- Number 403 |
- December 16, 2013
Inside look at a MOF in action
Mg-MOF-74 is an open metal site MOF whose
porous crystalline structure could enable it
to serve as a storage vessel for capturing
and containing the carbon dioxide emitted
from coal-burning power plants.
A unique inside look at the electronic structure of a highly touted metal-organic framework (MOF) as it is adsorbing carbon dioxide gas should help in the design of new and improved MOFs for carbon capture and storage. Researchers at DOE’s Lawrence Berkeley National Laboratory (Berkeley Lab) have recorded the first in situ electronic structure observations of the adsorption of carbon dioxide inside Mg-MOF-74, an open metal site MOF that has emerged as one of the most promising strategies for capturing and storing greenhouse gases.
MOFs are molecular systems consisting of a metal oxide center surrounded by organic molecules that form a highly porous three-dimensional crystal framework with a sponge-like capacity for adsorbing greenhouse gases. In a study supported by Berkeley’s Energy Frontier Research Center, the team used Near Edge X-ray Absorption Fine Structure (NEXAFS) at Berkeley Lab’s Advanced Light Source (ALS) to obtain what are believed to be the first ever measurements of chemical and electronic signatures inside of a MOF during gas adsorption.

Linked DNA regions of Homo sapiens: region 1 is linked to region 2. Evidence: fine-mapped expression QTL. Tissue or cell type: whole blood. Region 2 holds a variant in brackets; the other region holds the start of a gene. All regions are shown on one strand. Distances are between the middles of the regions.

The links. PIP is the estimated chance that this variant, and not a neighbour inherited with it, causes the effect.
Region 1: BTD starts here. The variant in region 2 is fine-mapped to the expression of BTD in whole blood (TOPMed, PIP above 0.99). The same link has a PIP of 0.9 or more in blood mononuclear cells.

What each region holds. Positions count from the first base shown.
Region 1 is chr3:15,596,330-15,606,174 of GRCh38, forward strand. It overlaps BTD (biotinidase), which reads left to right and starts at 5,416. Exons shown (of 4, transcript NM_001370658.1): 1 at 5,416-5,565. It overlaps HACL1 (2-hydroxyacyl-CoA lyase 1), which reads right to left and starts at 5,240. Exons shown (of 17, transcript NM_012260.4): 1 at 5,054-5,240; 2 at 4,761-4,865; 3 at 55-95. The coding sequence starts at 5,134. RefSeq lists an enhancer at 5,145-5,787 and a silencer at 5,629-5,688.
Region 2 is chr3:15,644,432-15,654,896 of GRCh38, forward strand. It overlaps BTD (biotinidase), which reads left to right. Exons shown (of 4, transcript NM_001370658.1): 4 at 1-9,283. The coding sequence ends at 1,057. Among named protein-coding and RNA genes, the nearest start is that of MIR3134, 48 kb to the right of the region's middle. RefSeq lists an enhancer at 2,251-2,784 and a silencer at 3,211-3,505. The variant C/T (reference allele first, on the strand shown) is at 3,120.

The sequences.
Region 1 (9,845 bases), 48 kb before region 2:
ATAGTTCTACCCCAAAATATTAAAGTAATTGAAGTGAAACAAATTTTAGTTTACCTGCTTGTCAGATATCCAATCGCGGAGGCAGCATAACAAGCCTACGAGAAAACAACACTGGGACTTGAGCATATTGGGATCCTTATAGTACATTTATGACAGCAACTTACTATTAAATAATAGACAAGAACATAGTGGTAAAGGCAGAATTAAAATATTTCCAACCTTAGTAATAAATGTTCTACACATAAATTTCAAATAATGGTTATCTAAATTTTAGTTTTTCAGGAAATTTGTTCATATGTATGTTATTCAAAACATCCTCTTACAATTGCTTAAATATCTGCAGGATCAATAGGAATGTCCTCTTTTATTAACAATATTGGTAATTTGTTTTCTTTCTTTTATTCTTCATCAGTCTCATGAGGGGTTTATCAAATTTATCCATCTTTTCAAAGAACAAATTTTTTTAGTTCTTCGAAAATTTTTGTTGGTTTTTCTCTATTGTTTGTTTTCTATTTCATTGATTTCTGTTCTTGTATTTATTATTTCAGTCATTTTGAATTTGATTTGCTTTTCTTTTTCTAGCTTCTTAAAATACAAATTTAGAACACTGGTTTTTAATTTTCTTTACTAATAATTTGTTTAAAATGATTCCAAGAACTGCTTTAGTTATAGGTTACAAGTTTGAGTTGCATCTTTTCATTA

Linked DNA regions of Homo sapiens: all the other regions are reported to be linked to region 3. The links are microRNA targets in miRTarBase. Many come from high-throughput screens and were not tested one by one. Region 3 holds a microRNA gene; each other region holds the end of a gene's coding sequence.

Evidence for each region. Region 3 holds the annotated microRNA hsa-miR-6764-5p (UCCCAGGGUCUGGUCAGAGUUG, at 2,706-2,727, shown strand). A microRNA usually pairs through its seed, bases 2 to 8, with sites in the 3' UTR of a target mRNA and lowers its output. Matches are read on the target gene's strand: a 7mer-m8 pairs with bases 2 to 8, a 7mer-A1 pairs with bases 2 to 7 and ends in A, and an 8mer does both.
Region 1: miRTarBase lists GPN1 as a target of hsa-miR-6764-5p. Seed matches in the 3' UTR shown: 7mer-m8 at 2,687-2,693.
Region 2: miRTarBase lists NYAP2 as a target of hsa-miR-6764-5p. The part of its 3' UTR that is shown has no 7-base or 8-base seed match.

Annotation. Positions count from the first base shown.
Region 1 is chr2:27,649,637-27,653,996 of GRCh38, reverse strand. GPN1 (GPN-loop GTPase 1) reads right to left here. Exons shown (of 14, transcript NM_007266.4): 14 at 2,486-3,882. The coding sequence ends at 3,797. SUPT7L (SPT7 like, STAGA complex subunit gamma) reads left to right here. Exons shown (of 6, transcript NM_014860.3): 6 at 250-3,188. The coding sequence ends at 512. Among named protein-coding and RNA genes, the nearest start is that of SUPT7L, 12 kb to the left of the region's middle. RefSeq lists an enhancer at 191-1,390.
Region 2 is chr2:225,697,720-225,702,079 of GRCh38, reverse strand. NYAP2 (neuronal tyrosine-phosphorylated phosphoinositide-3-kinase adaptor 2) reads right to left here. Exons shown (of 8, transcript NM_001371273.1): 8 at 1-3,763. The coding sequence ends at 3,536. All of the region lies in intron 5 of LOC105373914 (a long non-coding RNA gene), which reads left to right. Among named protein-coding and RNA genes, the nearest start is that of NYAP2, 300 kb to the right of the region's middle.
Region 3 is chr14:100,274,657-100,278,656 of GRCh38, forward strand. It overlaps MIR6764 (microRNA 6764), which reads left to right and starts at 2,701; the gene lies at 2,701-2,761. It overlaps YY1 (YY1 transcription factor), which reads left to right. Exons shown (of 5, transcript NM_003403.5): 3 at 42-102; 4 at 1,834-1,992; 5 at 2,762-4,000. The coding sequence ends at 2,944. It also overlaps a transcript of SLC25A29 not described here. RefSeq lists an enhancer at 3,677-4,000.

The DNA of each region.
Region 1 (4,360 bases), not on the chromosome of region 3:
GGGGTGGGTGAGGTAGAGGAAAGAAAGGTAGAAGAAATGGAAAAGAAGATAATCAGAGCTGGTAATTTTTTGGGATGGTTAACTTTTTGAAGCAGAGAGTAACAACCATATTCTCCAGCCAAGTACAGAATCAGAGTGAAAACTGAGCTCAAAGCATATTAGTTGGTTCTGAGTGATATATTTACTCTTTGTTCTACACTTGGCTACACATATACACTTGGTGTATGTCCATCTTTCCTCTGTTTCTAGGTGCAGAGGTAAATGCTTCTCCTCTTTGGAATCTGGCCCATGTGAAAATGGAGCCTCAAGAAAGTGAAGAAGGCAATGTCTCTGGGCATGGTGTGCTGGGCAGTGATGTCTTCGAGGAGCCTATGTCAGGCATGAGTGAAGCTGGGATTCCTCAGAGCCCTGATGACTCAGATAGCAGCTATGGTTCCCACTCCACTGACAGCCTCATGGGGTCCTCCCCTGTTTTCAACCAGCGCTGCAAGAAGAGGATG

Demonstrating that NEXAFS spectroscopy is an effective tool for the study of MOFs and gas adsorption, these measurements revealed that open metal site MOFs have significant X-ray spectral signatures highly sensitive to the adsorption of carbon dioxide and other molecules. Calling upon the resources of the National Energy Research Scientific Computing Center and the Molecular Foundry, the research team provided fundamental insights into why some MOFs work better than others, which, in turn, should help scientists predict the best metals to use in the design of future MOFs. The research was led by Jeff Kortright of Berkeley Lab’s Materials Sciences Division.
[Lynn Yarris, 510.486.5375,